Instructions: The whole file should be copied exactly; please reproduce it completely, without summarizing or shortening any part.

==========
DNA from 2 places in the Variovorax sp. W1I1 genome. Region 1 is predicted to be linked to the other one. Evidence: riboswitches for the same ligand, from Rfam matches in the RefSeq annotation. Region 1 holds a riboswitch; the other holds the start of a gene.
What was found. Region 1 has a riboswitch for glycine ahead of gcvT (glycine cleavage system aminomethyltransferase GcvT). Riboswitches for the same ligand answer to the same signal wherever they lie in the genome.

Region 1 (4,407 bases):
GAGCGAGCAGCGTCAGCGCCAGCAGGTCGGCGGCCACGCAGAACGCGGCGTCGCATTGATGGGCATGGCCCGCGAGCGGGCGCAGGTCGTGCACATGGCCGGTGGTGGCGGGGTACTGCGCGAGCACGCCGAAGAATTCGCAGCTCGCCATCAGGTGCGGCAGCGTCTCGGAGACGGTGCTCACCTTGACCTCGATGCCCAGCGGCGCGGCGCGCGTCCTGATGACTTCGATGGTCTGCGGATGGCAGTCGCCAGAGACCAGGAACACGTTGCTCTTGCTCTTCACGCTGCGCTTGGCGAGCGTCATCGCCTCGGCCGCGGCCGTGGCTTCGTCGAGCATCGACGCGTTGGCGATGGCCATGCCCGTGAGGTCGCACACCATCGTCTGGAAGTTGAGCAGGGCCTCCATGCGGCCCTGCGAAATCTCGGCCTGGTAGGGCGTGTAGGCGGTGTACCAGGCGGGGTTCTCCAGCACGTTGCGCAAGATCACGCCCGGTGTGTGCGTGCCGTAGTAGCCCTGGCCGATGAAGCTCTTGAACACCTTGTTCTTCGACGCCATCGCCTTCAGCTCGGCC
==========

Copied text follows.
DNA from 2 places in the Variovorax sp. W1I1 genome. Region 1 is predicted to be linked to the other one. Evidence: riboswitches for the same ligand, from Rfam matches in the RefSeq annotation. Region 1 holds a riboswitch; the other holds the start of a gene.
What was found. Region 1 has a riboswitch for glycine ahead of gcvT (glycine cleavage system aminomethyltransferase GcvT). Riboswitches for the same ligand answer to the same signal wherever they lie in the genome.

Region 1 (4,407 bases):
GAGCGAGCAGCGTCAGCGCCAGCAGGTCGGCGGCCACGCAGAACGCGGCGTCGCATTGATGGGCATGGCCCGCGAGCGGGCGCAGGTCGTGCACATGGCCGGTGGTGGCGGGGTACTGCGCGAGCACGCCGAAGAATTCGCAGCTCGCCATCAGGTGCGGCAGCGTCTCGGAGACGGTGCTCACCTTGACCTCGATGCCCAGCGGCGCGGCGCGCGTCCTGATGACTTCGATGGTCTGCGGATGGCAGTCGCCAGAGACCAGGAACACGTTGCTCTTGCTCTTCACGCTGCGCTTGGCGAGCGTCATCGCCTCGGCCGCGGCCGTGGCTTCGTCGAGCATCGACGCGTTGGCGATGGCCATGCCCGTGAGGTCGCACACCATCGTCTGGAAGTTGAGCAGGGCCTCCATGCGGCCCTGCGAAATCTCGGCCTGGTAGGGCGTGTAGGCGGTGTACCAGGCGGGGTTCTCCAGCACGTTGCGCAAGATCACGCCCGGTGTGTGCGTGCCGTAGTAGCCCTGGCCGATGAAGCTCTTGAACACCTTGTTCTTCGACGCCATCGCCTTCAGCTCGGCC